View Single Post
Old 19-01-20, 03:00   #3
LateRaider
Archaeologist
 
LateRaider's Avatar
 
Join Date: Sep 2014
Location: Ship Pierrson
Posts: 2,493
Default

They're real and they affect every asset of your life. Yes, it's very unlikely that your doctors are wrong if multiple doctors have diagnosed you with the exact same disorders.

I'm not someone trying to talk down to you; I'm going to be real about this on TRF for once (And probably regret it. Knowing this site, it's probably going to be used against me in the future...) and admit that I have Borderline Personality Disorder myself. You're not the first person ever who resists and refuses treatment. With BPD people, unless it was our idea in the first place we don't want to do it, period. Whether it concerns coping mechanisms or even hobbies. I've seen other borderlines scream and throw tantrums because their plans didn't go how they thought they should, and even refuse to use coping skills they promised they would use. If we change our behaviors for other people, if we admit that our emotions are an inappropriate level for a reaction, then we're also "admitting defeat" and that we're wrong. And we can't stand being wrong, just like we can't stand being told no.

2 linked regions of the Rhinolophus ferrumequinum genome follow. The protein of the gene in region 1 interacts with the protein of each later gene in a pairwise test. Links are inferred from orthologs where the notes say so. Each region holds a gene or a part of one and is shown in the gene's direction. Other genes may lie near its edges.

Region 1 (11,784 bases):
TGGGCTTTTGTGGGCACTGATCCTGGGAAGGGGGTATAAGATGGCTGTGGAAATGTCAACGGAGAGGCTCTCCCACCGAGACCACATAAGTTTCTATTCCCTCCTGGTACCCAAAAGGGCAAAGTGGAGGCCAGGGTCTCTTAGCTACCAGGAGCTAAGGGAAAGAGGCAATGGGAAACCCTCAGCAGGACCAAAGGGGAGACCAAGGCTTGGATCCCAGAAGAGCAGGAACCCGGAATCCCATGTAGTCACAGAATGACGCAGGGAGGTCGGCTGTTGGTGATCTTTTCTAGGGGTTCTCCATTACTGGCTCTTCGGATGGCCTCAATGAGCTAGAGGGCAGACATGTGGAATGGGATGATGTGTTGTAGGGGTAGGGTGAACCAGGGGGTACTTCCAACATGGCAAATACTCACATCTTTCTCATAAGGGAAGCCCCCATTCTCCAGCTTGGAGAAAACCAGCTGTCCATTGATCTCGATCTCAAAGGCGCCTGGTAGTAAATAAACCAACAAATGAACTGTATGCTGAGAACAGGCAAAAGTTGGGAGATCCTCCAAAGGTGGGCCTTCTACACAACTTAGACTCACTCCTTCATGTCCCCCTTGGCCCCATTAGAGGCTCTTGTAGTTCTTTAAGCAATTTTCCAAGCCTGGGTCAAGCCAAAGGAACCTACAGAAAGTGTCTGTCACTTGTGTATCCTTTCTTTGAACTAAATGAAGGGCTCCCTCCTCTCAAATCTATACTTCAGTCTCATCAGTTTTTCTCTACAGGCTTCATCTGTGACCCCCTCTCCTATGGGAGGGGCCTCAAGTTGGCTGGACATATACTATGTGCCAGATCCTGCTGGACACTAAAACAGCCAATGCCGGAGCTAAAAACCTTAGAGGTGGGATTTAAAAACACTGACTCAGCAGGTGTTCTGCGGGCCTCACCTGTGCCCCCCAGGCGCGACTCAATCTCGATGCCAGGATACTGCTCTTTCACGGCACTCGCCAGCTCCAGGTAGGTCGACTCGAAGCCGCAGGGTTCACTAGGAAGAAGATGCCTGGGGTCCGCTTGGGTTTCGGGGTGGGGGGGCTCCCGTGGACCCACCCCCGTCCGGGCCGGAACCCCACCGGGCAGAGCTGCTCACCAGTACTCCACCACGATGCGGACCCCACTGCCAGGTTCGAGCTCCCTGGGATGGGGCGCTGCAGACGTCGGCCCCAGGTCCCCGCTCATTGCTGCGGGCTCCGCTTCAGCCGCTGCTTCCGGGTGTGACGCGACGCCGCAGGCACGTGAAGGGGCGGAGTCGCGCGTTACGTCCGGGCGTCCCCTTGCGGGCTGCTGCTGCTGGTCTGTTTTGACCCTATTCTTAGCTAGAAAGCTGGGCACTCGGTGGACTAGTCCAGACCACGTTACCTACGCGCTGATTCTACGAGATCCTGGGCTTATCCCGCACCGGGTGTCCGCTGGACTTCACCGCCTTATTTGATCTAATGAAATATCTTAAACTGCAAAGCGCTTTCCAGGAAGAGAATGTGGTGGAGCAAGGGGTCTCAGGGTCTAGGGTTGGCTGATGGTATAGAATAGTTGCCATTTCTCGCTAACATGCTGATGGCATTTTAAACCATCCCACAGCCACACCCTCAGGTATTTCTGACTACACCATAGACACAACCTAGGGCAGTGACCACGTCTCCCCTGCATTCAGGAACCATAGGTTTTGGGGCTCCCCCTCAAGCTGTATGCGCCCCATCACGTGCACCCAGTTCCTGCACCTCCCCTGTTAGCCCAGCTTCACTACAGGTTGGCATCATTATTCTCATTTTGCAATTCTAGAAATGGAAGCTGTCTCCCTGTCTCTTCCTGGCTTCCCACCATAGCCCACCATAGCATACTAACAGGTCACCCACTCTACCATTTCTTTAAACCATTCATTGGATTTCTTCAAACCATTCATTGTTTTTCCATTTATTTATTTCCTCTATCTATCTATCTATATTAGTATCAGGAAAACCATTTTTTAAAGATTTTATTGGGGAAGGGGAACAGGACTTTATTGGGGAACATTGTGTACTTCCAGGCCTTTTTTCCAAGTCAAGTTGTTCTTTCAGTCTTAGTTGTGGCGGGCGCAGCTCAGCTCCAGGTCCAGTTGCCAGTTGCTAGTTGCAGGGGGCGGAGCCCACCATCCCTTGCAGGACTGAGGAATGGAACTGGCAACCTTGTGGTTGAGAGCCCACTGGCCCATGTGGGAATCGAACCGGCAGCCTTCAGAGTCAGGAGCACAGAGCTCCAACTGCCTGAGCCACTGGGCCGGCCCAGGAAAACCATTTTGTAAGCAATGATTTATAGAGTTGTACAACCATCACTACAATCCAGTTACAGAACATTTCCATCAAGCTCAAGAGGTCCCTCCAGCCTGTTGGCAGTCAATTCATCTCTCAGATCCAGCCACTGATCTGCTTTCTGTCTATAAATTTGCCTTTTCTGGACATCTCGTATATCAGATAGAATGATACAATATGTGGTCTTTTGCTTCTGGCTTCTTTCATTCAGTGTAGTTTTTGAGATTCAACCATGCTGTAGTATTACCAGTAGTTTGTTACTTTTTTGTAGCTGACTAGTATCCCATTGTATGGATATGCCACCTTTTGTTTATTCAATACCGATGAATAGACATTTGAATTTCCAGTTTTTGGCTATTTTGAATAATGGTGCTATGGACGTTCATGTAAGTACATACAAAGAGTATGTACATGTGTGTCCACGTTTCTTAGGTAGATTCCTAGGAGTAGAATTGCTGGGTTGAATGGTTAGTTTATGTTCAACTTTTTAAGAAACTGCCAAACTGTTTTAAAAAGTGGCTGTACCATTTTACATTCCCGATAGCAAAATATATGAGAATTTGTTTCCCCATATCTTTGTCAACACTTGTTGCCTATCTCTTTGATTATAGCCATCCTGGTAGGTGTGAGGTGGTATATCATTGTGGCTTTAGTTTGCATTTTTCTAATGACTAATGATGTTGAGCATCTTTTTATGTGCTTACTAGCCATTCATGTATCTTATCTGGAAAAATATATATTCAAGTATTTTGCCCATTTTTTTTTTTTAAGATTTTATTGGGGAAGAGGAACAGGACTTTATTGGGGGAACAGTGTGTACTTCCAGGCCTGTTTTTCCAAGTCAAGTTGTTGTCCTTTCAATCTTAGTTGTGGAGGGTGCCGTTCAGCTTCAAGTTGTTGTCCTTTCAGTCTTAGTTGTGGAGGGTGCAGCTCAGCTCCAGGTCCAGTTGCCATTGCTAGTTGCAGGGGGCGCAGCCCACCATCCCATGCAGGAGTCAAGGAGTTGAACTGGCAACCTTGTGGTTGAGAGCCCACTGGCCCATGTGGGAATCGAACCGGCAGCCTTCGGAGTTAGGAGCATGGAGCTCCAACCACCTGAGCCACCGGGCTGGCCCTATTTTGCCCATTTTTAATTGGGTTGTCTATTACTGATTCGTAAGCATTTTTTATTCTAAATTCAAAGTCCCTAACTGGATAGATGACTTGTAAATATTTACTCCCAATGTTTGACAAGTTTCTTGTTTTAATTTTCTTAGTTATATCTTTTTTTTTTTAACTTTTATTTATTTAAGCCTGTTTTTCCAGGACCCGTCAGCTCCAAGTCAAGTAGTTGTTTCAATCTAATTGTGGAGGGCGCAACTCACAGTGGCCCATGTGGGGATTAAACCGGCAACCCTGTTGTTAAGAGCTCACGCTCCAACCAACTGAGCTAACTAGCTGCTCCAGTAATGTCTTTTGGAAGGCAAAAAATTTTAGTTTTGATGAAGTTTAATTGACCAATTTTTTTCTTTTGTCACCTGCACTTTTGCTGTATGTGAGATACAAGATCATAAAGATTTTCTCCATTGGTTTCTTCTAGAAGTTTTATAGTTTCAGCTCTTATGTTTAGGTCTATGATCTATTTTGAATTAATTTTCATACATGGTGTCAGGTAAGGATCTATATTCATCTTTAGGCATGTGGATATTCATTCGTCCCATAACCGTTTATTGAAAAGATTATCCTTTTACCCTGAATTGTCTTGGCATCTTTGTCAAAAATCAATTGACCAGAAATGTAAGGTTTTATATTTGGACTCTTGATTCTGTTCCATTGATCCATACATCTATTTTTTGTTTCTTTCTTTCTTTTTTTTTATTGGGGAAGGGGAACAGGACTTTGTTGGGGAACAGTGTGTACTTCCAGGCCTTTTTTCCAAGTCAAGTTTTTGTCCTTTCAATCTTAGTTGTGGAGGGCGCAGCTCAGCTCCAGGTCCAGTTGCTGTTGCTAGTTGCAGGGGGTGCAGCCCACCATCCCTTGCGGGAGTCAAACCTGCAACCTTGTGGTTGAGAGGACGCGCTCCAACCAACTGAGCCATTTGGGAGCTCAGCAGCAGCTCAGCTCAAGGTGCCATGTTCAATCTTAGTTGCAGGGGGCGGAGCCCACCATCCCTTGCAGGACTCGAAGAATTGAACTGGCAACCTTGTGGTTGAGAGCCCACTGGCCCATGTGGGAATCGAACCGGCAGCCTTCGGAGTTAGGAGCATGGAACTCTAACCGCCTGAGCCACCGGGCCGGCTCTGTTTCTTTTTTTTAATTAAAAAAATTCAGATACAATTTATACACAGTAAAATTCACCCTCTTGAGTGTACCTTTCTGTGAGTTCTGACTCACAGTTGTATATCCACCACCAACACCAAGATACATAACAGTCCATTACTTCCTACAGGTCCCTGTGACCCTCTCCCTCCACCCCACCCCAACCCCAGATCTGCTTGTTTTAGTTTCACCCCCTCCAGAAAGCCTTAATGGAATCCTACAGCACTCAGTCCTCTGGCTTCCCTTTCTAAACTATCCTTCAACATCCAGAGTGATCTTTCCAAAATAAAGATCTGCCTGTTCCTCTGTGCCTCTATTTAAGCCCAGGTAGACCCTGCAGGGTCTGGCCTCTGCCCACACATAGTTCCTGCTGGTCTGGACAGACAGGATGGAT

The problem is that if you keep resisting and refusing, you're not winning. No one does. All you do is push people away from you and lose everything you had. You're not admitting defeat by learning how to cope with your disorders and manage your emotions, you're becoming more stable and easier for others to be around. The cold hard truth of the matter is that no one is equipped to deal with manic elation instead of happiness, or unbridled wrath instead of anger, or deepest despair instead of sadness.

The first step is realizing you have a problem. The second step is starting to learn how to manage it. The third step is accepting it. And the fourth step is coping, which will be a journey that lasts you the rest of your life.

I don't know what country you're from (I'm in the US), but if you're able, look for Dialectical Behavior Therapy, especially for group therapy. And a book that really helped me was "The Dialectical Behavior Therapy Skills Workbook: Practical DBT Exercises for Learning Mindfulness, Interpersonal Effectiveness, Emotion Regulation & Distress Tolerance" by Matthew Kay, Jeffrey C. Wood, and Jeffrey Brantley.

Please take care of yourself. You don't have to suffer anymore.
__________________
Passing my "Most Iconic Member of TRF" title to MBog
LateRaider is offline   Reply With Quote